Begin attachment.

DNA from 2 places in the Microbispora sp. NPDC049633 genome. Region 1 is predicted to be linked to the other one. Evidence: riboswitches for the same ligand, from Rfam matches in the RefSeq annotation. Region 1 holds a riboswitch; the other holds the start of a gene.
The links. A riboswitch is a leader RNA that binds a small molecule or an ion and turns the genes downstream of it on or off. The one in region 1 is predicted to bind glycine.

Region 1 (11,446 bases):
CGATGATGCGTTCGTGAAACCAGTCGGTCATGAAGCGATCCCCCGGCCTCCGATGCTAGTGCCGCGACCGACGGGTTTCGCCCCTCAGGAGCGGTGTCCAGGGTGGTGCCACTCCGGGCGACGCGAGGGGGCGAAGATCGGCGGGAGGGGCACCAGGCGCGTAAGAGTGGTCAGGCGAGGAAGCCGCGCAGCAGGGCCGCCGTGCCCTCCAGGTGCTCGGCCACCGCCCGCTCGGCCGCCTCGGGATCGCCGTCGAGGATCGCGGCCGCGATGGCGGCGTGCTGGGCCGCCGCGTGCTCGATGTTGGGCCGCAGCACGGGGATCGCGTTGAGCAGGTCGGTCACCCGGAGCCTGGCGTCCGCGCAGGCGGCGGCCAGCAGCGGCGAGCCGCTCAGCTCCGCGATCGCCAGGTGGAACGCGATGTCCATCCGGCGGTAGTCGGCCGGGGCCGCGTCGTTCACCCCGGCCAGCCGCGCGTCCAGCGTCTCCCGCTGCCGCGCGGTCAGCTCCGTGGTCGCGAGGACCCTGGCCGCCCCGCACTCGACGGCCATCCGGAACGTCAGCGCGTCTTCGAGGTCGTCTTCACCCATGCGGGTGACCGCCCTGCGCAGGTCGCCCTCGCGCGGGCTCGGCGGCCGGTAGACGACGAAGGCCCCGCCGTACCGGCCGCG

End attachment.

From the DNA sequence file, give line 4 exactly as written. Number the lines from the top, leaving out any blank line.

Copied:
CGATGATGCGTTCGTGAAACCAGTCGGTCATGAAGCGATCCCCCGGCCTCCGATGCTAGTGCCGCGACCGACGGGTTTCGCCCCTCAGGAGCGGTGTCCAGGGTGGTGCCACTCCGGGCGACGCGAGGGGGCGAAGATCGGCGGGAGGGGCACCAGGCGCGTAAGAGTGGTCAGGCGAGGAAGCCGCGCAGCAGGGCCGCCGTGCCCTCCAGGTGCTCGGCCACCGCCCGCTCGGCCGCCTCGGGATCGCCGTCGAGGATCGCGGCCGCGATGGCGGCGTGCTGGGCCGCCGCGTGCTCGATGTTGGGCCGCAGCACGGGGATCGCGTTGAGCAGGTCGGTCACCCGGAGCCTGGCGTCCGCGCAGGCGGCGGCCAGCAGCGGCGAGCCGCTCAGCTCCGCGATCGCCAGGTGGAACGCGATGTCCATCCGGCGGTAGTCGGCCGGGGCCGCGTCGTTCACCCCGGCCAGCCGCGCGTCCAGCGTCTCCCGCTGCCGCGCGGTCAGCTCCGTGGTCGCGAGGACCCTGGCCGCCCCGCACTCGACGGCCATCCGGAACGTCAGCGCGTCTTCGAGGTCGTCTTCACCCATGCGGGTGACCGCCCTGCGCAGGTCGCCCTCGCGCGGGCTCGGCGGCCGGTAGACGACGAAGGCCCCGCCGTACCGGCCGCG